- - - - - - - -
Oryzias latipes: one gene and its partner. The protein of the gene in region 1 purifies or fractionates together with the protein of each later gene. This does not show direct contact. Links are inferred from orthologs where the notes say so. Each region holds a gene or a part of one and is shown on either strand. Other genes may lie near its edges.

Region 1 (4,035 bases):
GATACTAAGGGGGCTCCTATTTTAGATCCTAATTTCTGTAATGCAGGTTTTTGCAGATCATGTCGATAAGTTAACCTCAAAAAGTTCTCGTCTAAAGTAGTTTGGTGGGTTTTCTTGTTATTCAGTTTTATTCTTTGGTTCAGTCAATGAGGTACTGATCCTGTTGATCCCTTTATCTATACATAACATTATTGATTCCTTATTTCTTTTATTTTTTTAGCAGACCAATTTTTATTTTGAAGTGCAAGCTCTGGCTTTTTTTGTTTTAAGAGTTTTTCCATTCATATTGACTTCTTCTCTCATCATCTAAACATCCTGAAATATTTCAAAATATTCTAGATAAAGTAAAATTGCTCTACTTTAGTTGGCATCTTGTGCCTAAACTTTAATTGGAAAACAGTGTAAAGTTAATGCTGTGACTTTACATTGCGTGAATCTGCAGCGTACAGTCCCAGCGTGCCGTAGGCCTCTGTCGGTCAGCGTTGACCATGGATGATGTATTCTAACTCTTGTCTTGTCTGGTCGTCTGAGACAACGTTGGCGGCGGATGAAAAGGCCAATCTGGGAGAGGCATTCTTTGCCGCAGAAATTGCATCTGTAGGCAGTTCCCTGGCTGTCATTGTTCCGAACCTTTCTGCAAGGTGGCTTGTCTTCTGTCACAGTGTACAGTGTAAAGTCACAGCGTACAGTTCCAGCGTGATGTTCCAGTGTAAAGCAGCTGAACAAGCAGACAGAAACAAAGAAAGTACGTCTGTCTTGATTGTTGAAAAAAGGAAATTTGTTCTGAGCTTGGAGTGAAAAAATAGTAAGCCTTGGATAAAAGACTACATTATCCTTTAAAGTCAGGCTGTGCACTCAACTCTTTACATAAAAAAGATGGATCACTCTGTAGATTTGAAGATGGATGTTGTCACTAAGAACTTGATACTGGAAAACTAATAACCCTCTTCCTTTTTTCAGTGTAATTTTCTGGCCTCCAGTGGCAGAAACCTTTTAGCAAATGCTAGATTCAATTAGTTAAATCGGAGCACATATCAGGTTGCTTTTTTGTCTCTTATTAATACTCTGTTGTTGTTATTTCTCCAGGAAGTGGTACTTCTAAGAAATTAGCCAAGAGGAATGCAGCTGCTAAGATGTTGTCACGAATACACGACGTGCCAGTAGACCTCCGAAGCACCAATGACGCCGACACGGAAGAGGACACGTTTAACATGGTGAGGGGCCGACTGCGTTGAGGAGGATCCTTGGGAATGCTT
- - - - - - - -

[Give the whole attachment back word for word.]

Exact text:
Oryzias latipes: one gene and its partner. The protein of the gene in region 1 purifies or fractionates together with the protein of each later gene. This does not show direct contact. Links are inferred from orthologs where the notes say so. Each region holds a gene or a part of one and is shown on either strand. Other genes may lie near its edges.

Region 1 (4,035 bases):
GATACTAAGGGGGCTCCTATTTTAGATCCTAATTTCTGTAATGCAGGTTTTTGCAGATCATGTCGATAAGTTAACCTCAAAAAGTTCTCGTCTAAAGTAGTTTGGTGGGTTTTCTTGTTATTCAGTTTTATTCTTTGGTTCAGTCAATGAGGTACTGATCCTGTTGATCCCTTTATCTATACATAACATTATTGATTCCTTATTTCTTTTATTTTTTTAGCAGACCAATTTTTATTTTGAAGTGCAAGCTCTGGCTTTTTTTGTTTTAAGAGTTTTTCCATTCATATTGACTTCTTCTCTCATCATCTAAACATCCTGAAATATTTCAAAATATTCTAGATAAAGTAAAATTGCTCTACTTTAGTTGGCATCTTGTGCCTAAACTTTAATTGGAAAACAGTGTAAAGTTAATGCTGTGACTTTACATTGCGTGAATCTGCAGCGTACAGTCCCAGCGTGCCGTAGGCCTCTGTCGGTCAGCGTTGACCATGGATGATGTATTCTAACTCTTGTCTTGTCTGGTCGTCTGAGACAACGTTGGCGGCGGATGAAAAGGCCAATCTGGGAGAGGCATTCTTTGCCGCAGAAATTGCATCTGTAGGCAGTTCCCTGGCTGTCATTGTTCCGAACCTTTCTGCAAGGTGGCTTGTCTTCTGTCACAGTGTACAGTGTAAAGTCACAGCGTACAGTTCCAGCGTGATGTTCCAGTGTAAAGCAGCTGAACAAGCAGACAGAAACAAAGAAAGTACGTCTGTCTTGATTGTTGAAAAAAGGAAATTTGTTCTGAGCTTGGAGTGAAAAAATAGTAAGCCTTGGATAAAAGACTACATTATCCTTTAAAGTCAGGCTGTGCACTCAACTCTTTACATAAAAAAGATGGATCACTCTGTAGATTTGAAGATGGATGTTGTCACTAAGAACTTGATACTGGAAAACTAATAACCCTCTTCCTTTTTTCAGTGTAATTTTCTGGCCTCCAGTGGCAGAAACCTTTTAGCAAATGCTAGATTCAATTAGTTAAATCGGAGCACATATCAGGTTGCTTTTTTGTCTCTTATTAATACTCTGTTGTTGTTATTTCTCCAGGAAGTGGTACTTCTAAGAAATTAGCCAAGAGGAATGCAGCTGCTAAGATGTTGTCACGAATACACGACGTGCCAGTAGACCTCCGAAGCACCAATGACGCCGACACGGAAGAGGACACGTTTAACATGGTGAGGGGCCGACTGCGTTGAGGAGGATCCTTGGGAATGCTT